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Best kayaking in the county


By Sadie Scott
A&E Editor

If standing isn’t really your thing, and maybe your sense of balance is questionable at best, the beautiful central coast still offers plenty of ways for you to get into the water. Kayaking might be the answer for you. Lay back, soak up the sun (watch out for that life preserver tan) and take in the beach from an angle you may not have experienced before. A fun and inexpensive outdoor activity, kayaking allows you to stay dry and warm while getting up close and personal with the ocean and its wildlife.

Get out on the water through these kayaking rental places along the Embarcadero in Morro Bay, with many more just a stone’s throw away.

Kayak Shack at State Park Marina

Kayak Horizons

Sub Sea Tours

Rock Kayak

Costs for single kayaks range from $12 to $15 for the first hour, the costs for double kayaks range from $20 to $25. Most all kayak shacks have stand up paddleboards and canoes available and all rentals include a lifejacket and paddles.

My friends and I went kayaking in Morro Bay and, to say the least, it was spectacular. We went to Rock Kayak where Tony got us all set up and told us all the need-to-knows before paddling out.

Usually the bay is still, but on the day we went it was extremely windy making the water choppy and in the end, a little more exciting. Luckily we were still able to get fairly close to a dock of seals who were loudly barking back and forth amongst one another.

In addition to the marine scenery, there are tons of boats anchored throughout the bay, each one with a unique aesthetic and it’s own special name. Otters and their babies are always swimming  throughout the water. But be careful, they aren’t always the most friendly.

“I think that kayaking in Morro Bay is a great way to experience the marine life that Morro has to offer, the kind that you don’t get to witness everyday,” said Clayton Schuler, Kinesiology major at Cuesta College.


The ocean brings solace. There’s a steady golden roar of waves gently kissing the shore line. You can hear kids laughing; taunting their siblings with icky seaweed. Surfers shouting to their buddies to see who calls the next big wave.

The sun glistens on the surface of waters deeper than the secrets of Clark Kent, with the sun casting diamond-like reflections.

The fresh, crisp breeze blows through your skin and hair as if you weren’t there at all.  The sand’s softness seems to almost massage your wet feet as they emerge from the water.

To be able and to look out at the ocean and realize there are things in this world bigger than yourself is very humbling.  It’s astonishing to think that something can be so beautiful and so terrifying at the same time.

MORRO BAY: Waterfront restaurants and great for sightseeing. Nestled up against an iconic three stack power plant (which happens to be for sale if you’ve got a few hundred thousand dollars laying around and a flair for the exotic), Morro Bay is dotted with many locally caught fresh fish markets and historic Morro Rock, a 581-foot volcanic plug. While access to the top of Morro Rock is restricted, walks up the adjacent beaches offer more than enough beauty and entertainment to compensate.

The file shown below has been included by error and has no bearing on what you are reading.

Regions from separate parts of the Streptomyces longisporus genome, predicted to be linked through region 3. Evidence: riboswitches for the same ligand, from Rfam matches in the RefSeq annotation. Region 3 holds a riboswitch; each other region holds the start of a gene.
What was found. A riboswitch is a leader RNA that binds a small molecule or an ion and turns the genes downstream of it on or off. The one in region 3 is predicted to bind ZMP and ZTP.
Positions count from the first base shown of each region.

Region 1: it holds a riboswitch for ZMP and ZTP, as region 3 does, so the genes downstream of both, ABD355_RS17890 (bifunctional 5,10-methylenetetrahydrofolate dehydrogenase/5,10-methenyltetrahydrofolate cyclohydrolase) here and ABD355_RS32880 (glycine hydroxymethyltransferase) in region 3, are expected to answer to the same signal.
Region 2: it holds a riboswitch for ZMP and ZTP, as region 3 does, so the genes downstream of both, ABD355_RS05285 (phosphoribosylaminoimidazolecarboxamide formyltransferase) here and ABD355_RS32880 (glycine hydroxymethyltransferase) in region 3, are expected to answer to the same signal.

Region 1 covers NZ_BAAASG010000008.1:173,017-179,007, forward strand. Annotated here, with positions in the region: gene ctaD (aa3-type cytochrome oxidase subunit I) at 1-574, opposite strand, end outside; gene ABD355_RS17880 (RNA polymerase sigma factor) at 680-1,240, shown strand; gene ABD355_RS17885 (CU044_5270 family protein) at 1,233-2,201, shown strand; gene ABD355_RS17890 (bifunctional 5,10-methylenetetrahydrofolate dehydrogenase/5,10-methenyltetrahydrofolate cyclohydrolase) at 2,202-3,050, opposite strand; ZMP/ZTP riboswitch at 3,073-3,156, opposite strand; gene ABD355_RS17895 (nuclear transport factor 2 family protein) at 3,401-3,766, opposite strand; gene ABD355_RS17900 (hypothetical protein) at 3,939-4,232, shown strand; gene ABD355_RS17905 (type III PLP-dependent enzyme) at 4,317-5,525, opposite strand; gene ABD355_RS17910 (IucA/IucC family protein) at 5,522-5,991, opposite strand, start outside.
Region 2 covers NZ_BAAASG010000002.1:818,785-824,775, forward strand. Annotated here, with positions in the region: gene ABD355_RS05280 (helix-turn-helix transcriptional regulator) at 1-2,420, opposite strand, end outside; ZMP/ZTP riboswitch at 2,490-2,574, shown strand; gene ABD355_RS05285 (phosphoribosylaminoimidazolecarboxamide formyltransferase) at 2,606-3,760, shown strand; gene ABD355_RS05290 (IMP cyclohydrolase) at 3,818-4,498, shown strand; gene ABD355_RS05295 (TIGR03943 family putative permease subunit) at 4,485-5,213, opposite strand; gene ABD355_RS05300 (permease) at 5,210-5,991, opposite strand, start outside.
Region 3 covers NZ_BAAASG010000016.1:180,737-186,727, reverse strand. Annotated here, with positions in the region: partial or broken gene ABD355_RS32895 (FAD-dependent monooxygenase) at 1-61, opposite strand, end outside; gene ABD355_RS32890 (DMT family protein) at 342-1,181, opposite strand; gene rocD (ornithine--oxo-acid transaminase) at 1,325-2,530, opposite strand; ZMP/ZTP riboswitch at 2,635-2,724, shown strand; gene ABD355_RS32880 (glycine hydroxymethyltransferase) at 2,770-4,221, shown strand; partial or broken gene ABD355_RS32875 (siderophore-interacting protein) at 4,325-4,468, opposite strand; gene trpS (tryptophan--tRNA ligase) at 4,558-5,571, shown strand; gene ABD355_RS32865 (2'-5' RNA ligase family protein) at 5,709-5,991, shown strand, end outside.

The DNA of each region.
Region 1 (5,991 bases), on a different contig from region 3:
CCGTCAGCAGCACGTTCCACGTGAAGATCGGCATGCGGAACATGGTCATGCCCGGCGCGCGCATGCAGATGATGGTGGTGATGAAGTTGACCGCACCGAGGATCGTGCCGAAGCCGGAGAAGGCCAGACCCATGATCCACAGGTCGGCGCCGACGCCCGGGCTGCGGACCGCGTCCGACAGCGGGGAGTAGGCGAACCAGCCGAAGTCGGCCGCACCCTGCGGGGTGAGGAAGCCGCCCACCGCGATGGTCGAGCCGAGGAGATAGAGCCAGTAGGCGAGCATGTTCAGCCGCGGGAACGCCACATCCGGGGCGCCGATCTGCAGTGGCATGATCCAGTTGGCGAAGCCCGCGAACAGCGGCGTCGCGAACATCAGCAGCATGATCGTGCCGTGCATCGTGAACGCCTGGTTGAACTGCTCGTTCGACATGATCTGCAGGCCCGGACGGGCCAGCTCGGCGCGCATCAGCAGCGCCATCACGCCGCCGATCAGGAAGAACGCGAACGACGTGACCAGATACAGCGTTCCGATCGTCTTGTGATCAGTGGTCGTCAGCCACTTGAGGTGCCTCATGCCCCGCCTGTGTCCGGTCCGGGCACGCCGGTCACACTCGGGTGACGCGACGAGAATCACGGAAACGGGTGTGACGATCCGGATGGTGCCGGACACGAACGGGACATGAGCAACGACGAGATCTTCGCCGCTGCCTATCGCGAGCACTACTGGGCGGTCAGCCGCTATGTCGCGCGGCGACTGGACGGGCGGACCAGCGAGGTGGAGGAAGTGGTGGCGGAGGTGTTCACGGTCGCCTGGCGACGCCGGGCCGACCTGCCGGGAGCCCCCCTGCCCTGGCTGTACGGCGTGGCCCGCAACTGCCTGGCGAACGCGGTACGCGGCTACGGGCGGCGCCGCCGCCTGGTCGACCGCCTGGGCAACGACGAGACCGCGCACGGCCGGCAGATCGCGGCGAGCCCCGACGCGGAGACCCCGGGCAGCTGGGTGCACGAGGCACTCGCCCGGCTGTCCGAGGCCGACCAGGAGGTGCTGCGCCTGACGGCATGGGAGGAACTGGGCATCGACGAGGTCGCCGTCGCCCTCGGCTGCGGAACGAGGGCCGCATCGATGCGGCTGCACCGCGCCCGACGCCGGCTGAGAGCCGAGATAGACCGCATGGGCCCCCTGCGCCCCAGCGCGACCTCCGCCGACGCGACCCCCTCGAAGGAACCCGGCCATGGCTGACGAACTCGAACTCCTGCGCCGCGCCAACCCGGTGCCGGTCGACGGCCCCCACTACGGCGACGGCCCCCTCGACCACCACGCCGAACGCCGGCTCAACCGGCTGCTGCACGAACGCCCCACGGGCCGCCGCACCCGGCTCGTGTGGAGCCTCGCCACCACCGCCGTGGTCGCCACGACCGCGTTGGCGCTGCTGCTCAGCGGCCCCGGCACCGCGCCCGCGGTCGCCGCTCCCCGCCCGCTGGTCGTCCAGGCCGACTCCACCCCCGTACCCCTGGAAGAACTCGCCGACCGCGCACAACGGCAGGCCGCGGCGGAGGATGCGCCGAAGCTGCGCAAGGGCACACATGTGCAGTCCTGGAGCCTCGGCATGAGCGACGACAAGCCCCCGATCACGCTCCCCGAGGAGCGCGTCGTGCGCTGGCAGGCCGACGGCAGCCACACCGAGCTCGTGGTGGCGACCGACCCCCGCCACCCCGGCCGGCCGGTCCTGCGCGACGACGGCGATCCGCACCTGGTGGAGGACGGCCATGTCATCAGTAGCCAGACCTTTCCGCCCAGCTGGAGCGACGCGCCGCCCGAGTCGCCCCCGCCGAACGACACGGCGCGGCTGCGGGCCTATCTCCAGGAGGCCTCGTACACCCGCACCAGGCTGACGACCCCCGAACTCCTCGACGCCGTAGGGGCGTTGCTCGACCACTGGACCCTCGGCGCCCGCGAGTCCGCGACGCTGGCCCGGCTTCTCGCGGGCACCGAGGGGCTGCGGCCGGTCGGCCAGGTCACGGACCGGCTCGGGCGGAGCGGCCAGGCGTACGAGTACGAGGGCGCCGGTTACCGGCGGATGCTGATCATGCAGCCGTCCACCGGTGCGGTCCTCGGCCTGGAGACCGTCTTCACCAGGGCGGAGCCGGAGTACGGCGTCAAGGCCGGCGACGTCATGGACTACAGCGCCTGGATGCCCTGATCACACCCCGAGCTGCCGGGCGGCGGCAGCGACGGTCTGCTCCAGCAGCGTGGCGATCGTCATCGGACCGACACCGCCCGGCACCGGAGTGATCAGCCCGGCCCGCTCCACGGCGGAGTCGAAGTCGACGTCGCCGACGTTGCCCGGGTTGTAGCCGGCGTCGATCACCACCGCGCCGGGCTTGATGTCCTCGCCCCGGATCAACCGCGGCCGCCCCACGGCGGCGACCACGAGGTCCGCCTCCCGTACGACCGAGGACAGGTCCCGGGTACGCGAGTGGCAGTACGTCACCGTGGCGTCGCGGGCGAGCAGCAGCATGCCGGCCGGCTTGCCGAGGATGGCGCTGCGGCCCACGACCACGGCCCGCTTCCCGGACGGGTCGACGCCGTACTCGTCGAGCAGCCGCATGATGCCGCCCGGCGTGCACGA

MONTAÑA DE ORO:  The often discussed but rarely sighted great white shark has been known to call these waters home, but it won’t stop surfers from braving these cold waters south of Morro Bay. A more isolated example of the many beaches along the central coast, you can walk through the beautiful eucalyptus trees to see where the forest meets the sand.Montaña de Ore means “Mountain of Gold” in Spanish, comes from the golden poppy wildflowers found in the park. At Montaña de Ore’s main beach is called Spooner’s Cove, for a quite beach, take the Bluff Trail for half a mile to Corallina Cove. Also, a good surf spot is Hazard Canyon Reef.

AVILA BEACH: A picture-perfect beachfront town, complete with ice cream and candy shops, bars for those of age, and plenty of food for breakfast, lunch and dinner. Avila also offers many clothing shops for the last minute forgotten towel or broken flip flop. Avila also hosts a Farmer’s Market that runs every Friday from 4pm – 8pm, April through September.

PISMO BEACH: “Recognized by scientists, conservationists, and the public as the finest, most extensive coastal dunes remaining in California, Oceano is just south of Pismo Beach,” according to classic California. If motorsports are your thing, take advantage of the ATV rentals available in the adjacent town , Oceano, and when you’re done warm up with a bowl of clam chowder from one of the many restaurants along the main drag.

SHELL BEACH:  Small, yet a significant getaway spot in between Avila and Pismo. Cuesta and Cal Poly holidays often see this beach flooded with students looking for frothy beverages to match the waves you can watch crashing into the shore. If you feel inclined to partake in the revelry on days like Cesar Chavez or Cinco De Mayo, exercise caution to avoid a nasty citation. Then have your sober driver take you to In-N-Out to complete the college experience.